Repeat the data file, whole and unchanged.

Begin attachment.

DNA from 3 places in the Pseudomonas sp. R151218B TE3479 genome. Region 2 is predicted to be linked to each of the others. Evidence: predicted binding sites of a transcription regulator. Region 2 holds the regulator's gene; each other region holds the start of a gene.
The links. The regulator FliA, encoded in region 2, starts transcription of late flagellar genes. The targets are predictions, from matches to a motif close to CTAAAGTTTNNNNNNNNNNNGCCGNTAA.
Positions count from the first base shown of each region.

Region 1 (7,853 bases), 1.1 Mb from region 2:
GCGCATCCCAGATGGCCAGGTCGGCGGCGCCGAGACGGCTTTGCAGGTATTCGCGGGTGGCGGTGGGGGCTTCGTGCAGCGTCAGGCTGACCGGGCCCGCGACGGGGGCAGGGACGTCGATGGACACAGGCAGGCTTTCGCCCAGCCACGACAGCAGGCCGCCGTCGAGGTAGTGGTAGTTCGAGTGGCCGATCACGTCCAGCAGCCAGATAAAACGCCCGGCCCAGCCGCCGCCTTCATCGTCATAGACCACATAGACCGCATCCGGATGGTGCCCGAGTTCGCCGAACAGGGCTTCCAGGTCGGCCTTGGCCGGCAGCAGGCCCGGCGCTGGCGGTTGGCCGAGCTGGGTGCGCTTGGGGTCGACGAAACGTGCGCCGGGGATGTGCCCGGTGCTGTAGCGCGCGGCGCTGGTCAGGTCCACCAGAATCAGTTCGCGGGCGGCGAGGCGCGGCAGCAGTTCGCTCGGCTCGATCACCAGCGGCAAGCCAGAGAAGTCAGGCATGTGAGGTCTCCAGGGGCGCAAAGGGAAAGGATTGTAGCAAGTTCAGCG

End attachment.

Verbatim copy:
DNA from 3 places in the Pseudomonas sp. R151218B TE3479 genome. Region 2 is predicted to be linked to each of the others. Evidence: predicted binding sites of a transcription regulator. Region 2 holds the regulator's gene; each other region holds the start of a gene.
The links. The regulator FliA, encoded in region 2, starts transcription of late flagellar genes. The targets are predictions, from matches to a motif close to CTAAAGTTTNNNNNNNNNNNGCCGNTAA.
Positions count from the first base shown of each region.

Region 1 (7,853 bases), 1.1 Mb from region 2:
GCGCATCCCAGATGGCCAGGTCGGCGGCGCCGAGACGGCTTTGCAGGTATTCGCGGGTGGCGGTGGGGGCTTCGTGCAGCGTCAGGCTGACCGGGCCCGCGACGGGGGCAGGGACGTCGATGGACACAGGCAGGCTTTCGCCCAGCCACGACAGCAGGCCGCCGTCGAGGTAGTGGTAGTTCGAGTGGCCGATCACGTCCAGCAGCCAGATAAAACGCCCGGCCCAGCCGCCGCCTTCATCGTCATAGACCACATAGACCGCATCCGGATGGTGCCCGAGTTCGCCGAACAGGGCTTCCAGGTCGGCCTTGGCCGGCAGCAGGCCCGGCGCTGGCGGTTGGCCGAGCTGGGTGCGCTTGGGGTCGACGAAACGTGCGCCGGGGATGTGCCCGGTGCTGTAGCGCGCGGCGCTGGTCAGGTCCACCAGAATCAGTTCGCGGGCGGCGAGGCGCGGCAGCAGTTCGCTCGGCTCGATCACCAGCGGCAAGCCAGAGAAGTCAGGCATGTGAGGTCTCCAGGGGCGCAAAGGGAAAGGATTGTAGCAAGTTCAGCG